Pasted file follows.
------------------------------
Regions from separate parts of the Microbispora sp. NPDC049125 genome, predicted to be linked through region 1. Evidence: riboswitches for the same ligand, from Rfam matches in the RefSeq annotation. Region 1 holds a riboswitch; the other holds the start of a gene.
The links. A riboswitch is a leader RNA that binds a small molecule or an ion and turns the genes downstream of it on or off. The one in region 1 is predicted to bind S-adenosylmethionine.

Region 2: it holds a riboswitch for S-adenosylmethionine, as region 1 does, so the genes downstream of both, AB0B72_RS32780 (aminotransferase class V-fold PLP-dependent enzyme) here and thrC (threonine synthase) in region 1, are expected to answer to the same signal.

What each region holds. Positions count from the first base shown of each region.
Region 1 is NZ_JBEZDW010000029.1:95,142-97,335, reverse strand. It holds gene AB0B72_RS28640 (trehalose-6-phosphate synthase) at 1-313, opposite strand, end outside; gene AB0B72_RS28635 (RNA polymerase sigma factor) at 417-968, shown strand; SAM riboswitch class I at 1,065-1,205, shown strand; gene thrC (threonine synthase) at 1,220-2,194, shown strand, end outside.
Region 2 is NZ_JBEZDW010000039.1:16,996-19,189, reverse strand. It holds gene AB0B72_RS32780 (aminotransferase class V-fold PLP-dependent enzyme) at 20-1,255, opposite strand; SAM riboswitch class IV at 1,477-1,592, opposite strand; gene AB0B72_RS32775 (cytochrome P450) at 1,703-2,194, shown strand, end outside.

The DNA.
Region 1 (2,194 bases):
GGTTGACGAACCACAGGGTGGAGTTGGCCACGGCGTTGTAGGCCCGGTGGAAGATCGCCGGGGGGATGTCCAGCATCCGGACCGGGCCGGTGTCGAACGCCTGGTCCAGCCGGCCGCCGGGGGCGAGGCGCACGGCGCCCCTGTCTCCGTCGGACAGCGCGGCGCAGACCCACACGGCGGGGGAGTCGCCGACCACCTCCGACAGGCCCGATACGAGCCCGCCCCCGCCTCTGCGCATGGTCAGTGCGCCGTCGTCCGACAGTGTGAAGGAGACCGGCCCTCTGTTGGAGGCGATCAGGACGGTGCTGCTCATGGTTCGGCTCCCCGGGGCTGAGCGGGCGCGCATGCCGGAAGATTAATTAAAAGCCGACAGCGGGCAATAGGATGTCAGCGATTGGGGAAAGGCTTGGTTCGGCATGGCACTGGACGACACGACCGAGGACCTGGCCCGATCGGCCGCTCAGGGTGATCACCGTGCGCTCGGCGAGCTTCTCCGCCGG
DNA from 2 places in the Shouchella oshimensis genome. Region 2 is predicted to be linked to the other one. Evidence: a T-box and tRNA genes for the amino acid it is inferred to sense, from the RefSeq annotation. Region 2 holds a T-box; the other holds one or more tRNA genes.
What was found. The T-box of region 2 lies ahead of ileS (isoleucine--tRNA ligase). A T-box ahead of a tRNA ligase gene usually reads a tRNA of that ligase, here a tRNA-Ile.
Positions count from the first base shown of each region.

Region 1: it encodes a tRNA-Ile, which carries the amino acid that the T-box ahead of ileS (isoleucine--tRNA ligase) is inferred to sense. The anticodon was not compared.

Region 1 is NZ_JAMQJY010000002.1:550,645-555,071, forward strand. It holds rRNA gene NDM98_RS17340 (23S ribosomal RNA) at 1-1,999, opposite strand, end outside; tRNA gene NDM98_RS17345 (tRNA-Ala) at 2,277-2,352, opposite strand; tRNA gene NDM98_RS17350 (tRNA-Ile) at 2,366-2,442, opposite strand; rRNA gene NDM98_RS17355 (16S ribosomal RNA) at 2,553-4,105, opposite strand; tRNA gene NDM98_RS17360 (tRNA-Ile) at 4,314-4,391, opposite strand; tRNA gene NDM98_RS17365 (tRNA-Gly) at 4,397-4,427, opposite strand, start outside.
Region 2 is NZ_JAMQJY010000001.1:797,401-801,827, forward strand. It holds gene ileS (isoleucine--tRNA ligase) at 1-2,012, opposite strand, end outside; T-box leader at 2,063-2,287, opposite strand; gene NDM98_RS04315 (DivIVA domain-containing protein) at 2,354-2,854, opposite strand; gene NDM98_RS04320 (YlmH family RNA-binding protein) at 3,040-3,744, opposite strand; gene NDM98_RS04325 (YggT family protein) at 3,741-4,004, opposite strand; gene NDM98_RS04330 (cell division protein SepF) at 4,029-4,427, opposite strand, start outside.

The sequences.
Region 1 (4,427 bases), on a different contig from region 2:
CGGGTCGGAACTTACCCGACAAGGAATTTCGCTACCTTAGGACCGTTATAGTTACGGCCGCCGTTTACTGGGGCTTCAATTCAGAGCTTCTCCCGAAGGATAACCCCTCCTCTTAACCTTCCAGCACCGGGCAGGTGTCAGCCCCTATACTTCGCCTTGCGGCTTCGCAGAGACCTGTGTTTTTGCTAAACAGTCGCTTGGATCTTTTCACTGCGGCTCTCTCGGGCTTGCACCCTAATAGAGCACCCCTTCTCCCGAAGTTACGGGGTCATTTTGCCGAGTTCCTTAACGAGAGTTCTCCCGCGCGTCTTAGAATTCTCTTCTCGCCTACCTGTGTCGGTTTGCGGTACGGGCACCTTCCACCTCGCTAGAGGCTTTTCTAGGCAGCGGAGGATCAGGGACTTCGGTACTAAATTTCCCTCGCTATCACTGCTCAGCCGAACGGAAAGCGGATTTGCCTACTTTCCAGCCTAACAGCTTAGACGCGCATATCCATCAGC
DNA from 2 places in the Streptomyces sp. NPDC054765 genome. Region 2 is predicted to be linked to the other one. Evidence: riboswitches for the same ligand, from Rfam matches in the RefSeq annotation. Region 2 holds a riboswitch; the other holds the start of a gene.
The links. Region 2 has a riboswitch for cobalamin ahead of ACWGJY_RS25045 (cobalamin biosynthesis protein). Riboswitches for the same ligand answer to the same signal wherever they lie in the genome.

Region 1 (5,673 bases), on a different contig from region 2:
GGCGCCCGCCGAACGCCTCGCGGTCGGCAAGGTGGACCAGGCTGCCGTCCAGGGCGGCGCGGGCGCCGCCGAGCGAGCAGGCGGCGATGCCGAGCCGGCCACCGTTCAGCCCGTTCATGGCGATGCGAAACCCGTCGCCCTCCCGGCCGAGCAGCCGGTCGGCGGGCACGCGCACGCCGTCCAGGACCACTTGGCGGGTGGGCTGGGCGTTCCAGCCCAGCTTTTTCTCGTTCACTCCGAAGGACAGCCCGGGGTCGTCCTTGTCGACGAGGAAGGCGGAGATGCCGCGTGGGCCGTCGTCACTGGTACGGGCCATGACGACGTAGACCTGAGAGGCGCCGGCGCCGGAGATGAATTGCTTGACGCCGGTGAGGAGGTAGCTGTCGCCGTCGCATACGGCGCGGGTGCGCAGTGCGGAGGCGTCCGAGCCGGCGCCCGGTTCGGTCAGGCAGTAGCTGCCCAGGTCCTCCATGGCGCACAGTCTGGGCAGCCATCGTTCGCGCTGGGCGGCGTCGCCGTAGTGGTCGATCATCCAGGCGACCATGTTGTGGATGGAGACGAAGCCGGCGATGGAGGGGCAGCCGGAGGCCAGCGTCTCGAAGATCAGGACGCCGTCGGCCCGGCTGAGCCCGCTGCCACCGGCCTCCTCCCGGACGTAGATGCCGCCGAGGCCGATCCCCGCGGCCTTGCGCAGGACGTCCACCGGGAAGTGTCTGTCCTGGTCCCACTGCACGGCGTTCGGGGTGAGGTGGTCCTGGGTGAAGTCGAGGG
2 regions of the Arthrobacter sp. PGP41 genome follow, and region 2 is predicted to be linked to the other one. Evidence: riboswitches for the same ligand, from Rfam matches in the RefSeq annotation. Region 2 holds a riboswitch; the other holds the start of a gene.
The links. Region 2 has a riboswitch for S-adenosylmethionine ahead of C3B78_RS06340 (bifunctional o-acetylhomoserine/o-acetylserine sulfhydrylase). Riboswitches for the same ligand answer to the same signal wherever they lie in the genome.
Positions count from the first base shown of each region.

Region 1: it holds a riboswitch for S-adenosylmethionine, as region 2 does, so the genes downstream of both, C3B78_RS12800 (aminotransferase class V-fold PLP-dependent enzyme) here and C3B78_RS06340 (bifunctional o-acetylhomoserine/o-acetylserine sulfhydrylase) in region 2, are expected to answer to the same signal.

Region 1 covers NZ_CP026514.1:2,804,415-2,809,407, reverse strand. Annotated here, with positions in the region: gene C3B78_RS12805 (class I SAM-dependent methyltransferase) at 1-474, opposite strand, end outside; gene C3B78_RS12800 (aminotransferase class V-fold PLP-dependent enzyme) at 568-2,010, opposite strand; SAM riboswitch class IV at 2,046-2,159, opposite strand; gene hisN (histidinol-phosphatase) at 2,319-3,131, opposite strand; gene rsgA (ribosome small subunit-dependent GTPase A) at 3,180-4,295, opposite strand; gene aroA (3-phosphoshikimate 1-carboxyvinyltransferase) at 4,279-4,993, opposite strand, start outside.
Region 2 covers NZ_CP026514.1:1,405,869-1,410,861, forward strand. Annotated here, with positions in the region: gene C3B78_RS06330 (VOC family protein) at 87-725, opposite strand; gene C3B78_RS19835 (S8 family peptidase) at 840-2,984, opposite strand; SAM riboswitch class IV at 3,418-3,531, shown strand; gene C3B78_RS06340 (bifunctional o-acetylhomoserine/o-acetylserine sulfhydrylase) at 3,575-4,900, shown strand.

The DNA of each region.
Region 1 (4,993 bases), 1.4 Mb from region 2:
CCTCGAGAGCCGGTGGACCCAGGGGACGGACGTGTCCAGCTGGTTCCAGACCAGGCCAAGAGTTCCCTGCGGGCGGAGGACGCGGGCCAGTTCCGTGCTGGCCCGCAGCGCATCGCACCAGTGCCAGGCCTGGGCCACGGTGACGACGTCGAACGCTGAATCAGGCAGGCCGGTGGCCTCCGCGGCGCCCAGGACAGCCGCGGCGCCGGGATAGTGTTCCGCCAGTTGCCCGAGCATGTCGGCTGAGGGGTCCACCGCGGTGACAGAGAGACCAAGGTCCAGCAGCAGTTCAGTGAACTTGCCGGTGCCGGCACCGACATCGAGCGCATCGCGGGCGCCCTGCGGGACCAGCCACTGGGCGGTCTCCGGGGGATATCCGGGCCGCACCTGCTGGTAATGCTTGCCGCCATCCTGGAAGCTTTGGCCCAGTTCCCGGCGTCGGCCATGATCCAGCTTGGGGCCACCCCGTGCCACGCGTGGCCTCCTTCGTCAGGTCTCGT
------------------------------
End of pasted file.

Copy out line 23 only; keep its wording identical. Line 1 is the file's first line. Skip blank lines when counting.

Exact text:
2 regions of the Arthrobacter sp. PGP41 genome follow, and region 2 is predicted to be linked to the other one. Evidence: riboswitches for the same ligand, from Rfam matches in the RefSeq annotation. Region 2 holds a riboswitch; the other holds the start of a gene.